So which one should we focus on? Honestly, all of these funding methods should be on the table nationwide, and should be used in areas that make the most sense. To be successful, a news organization cannot rely on any single revenue stream. For news to be effective it needs to reflect the community it covers and unique communities present unique challenges. Funding options in these situations should be considered on a case by case basis. One thing is for certain, the current funding methods cannot continue. The consolidated media giants and ultra rich donors create glaring conflicts of interest. The pay per click model continues to push overly emotional headlines and vapid content. With that said, its still here because it works. Unfortunately, the best and most reliable revenue stream is still advertising and while it definitely needs dramatic change, it will undoubtedly play a big part in the solution.
Advertising revenue can work effectively only when the proper means for accountability are present. There needs to be a method for readers to reward beneficial articles and penalize sensationalist misrepresentations. That accountability currently does not exist. By the time you realize that an article is useless, you have already clicked and therefore already contributed. Accountability is key.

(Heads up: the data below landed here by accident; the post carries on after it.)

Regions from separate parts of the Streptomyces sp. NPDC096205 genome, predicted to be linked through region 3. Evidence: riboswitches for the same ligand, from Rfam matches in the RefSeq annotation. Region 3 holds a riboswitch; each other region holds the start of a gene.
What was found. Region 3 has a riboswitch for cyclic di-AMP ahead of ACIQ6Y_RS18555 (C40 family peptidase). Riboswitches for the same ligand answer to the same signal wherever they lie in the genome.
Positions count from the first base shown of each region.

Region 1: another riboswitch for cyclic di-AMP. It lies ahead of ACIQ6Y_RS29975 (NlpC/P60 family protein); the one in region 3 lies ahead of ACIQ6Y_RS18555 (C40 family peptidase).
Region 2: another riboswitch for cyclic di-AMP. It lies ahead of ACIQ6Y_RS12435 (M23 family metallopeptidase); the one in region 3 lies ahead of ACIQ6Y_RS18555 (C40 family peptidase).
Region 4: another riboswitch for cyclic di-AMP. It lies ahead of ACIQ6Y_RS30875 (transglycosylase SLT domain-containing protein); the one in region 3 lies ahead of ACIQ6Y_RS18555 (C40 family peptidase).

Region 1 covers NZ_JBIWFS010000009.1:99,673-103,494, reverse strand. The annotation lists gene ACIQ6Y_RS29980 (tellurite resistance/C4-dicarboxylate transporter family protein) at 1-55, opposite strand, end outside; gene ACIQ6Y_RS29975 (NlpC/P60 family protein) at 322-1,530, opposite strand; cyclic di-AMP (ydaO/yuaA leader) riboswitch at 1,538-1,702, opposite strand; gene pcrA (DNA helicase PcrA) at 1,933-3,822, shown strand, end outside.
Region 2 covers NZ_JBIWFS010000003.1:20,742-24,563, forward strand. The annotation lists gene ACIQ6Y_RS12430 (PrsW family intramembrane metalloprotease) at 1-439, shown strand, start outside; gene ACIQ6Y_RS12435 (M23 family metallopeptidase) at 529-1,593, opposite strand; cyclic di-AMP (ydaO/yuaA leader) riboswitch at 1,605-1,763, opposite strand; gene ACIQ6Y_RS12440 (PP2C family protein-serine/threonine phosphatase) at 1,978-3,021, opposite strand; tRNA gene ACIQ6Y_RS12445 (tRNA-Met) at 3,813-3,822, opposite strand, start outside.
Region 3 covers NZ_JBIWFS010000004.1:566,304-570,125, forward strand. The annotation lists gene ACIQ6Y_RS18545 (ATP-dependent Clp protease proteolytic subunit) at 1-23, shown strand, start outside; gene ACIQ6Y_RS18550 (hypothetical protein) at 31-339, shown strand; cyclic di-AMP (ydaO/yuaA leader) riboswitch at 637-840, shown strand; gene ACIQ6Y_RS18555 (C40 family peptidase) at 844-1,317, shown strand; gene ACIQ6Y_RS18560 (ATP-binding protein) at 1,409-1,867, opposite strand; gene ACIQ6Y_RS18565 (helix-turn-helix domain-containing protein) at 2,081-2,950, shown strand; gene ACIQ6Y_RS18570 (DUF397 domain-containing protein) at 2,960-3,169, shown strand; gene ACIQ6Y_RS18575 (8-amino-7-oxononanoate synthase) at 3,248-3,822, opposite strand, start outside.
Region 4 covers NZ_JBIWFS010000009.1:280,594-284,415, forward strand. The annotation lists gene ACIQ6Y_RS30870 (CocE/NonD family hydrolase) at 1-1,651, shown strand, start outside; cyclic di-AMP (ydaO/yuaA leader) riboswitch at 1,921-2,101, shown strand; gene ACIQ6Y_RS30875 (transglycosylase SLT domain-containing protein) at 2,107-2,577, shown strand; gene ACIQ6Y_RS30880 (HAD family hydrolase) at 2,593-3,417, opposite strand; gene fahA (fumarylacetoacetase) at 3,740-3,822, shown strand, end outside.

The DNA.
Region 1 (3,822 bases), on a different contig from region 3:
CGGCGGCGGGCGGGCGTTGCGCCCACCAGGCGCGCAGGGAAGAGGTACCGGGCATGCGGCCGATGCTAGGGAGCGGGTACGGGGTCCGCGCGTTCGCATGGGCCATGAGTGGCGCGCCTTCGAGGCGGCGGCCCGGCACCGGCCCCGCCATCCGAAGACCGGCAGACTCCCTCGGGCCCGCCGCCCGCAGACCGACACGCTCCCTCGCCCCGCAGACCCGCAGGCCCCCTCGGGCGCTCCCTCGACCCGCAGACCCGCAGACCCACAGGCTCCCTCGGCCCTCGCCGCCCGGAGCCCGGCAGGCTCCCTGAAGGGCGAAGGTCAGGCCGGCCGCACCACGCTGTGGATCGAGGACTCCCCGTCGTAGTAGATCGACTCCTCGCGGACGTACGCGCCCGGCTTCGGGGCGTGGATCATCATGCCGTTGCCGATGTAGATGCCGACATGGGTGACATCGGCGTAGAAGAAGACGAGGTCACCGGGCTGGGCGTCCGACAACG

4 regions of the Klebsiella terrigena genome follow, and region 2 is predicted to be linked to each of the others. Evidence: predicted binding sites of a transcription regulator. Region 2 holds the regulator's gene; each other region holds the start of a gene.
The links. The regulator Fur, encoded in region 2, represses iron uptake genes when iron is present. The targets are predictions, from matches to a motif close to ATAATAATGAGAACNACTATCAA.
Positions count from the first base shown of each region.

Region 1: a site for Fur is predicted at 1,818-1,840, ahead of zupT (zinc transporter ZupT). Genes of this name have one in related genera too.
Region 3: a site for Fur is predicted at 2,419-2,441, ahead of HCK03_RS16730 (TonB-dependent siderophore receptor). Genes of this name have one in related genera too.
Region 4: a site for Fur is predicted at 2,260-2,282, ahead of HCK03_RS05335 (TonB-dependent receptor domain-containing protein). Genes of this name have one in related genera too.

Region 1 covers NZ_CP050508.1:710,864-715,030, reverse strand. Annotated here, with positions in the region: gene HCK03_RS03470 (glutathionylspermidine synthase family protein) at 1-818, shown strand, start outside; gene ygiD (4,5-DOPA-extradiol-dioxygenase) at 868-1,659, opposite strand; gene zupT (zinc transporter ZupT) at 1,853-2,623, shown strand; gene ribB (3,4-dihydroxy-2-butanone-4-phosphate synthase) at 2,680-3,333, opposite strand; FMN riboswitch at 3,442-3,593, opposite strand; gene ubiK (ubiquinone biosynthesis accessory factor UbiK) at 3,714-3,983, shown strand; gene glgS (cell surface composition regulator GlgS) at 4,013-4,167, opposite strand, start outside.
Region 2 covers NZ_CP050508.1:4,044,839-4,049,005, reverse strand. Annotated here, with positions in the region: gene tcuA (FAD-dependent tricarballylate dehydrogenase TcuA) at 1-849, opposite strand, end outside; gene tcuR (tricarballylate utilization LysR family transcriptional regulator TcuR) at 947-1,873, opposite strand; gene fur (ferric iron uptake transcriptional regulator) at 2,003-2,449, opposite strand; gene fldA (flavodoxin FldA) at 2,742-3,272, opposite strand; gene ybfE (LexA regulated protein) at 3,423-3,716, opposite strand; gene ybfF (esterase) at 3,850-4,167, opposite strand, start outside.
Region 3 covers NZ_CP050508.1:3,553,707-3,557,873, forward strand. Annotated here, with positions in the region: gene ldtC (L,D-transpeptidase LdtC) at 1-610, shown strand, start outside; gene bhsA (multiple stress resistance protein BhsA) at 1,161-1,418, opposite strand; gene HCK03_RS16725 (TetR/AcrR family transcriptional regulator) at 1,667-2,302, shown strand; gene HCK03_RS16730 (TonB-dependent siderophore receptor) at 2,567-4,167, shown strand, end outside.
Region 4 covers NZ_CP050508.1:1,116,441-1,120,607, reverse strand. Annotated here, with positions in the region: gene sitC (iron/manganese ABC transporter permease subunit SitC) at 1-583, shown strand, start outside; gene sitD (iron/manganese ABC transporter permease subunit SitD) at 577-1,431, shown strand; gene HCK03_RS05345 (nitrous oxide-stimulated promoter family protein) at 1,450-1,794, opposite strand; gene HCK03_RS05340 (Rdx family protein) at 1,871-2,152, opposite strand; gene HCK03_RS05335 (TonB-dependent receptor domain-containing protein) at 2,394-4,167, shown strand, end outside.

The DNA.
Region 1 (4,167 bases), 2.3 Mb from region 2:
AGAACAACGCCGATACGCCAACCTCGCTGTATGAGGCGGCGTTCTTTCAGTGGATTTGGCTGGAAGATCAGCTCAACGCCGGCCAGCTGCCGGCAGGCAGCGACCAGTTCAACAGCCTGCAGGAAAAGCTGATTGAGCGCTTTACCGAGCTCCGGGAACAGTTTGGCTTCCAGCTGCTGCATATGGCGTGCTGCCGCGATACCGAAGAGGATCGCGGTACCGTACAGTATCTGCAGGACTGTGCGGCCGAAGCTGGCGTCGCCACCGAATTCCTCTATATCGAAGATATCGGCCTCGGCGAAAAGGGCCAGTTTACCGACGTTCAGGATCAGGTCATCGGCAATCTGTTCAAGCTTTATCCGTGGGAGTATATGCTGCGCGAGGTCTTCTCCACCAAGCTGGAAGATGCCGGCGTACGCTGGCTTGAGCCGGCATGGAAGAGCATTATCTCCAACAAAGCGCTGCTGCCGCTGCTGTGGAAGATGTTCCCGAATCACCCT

Clicks and advertising have contributed to the toxic state of media we see today, but why does it have to be so toxic? What if we could stop manipulating people based on their data and stop manufacturing erroneous headlines to con people into reading? What would be the metrics and measurements that would incentivize quality journalism as opposed to empty junk?
A Simple Change
These were the questions that Tony Haile (CEO of Scroll) asked himself while working at his previous job. He was the CEO of a company that provided data and analytics to global publishers. His answer to those questions became his current venture, “Scroll”. Scroll is an app that makes the media publication sites you visit run twice as fast, limits the amount of data collected by 80%, and most importantly, pays those publications based on engagement as opposed to clicks. That sounds amazing, but how do they do it?
In our conversation, Tony Haile told me that relying on any algorithmic or combination score is less transparent, and therefore less trustworthy. We can see these issues playing out in real time at the Facebook, Twitter, and YouTube offices, where there are daily grievances about free speech and faulty algorithms. So he said that it was imperative they find a single core metric to measure. They landed on “total engaged time”, which is a measure of how long you are actively reading an article. While he admits this metric is not perfect, it is the best available for measuring the quality of an article. Measuring engagement rewards publishers for what happens after the click, which is a MAJOR distinction.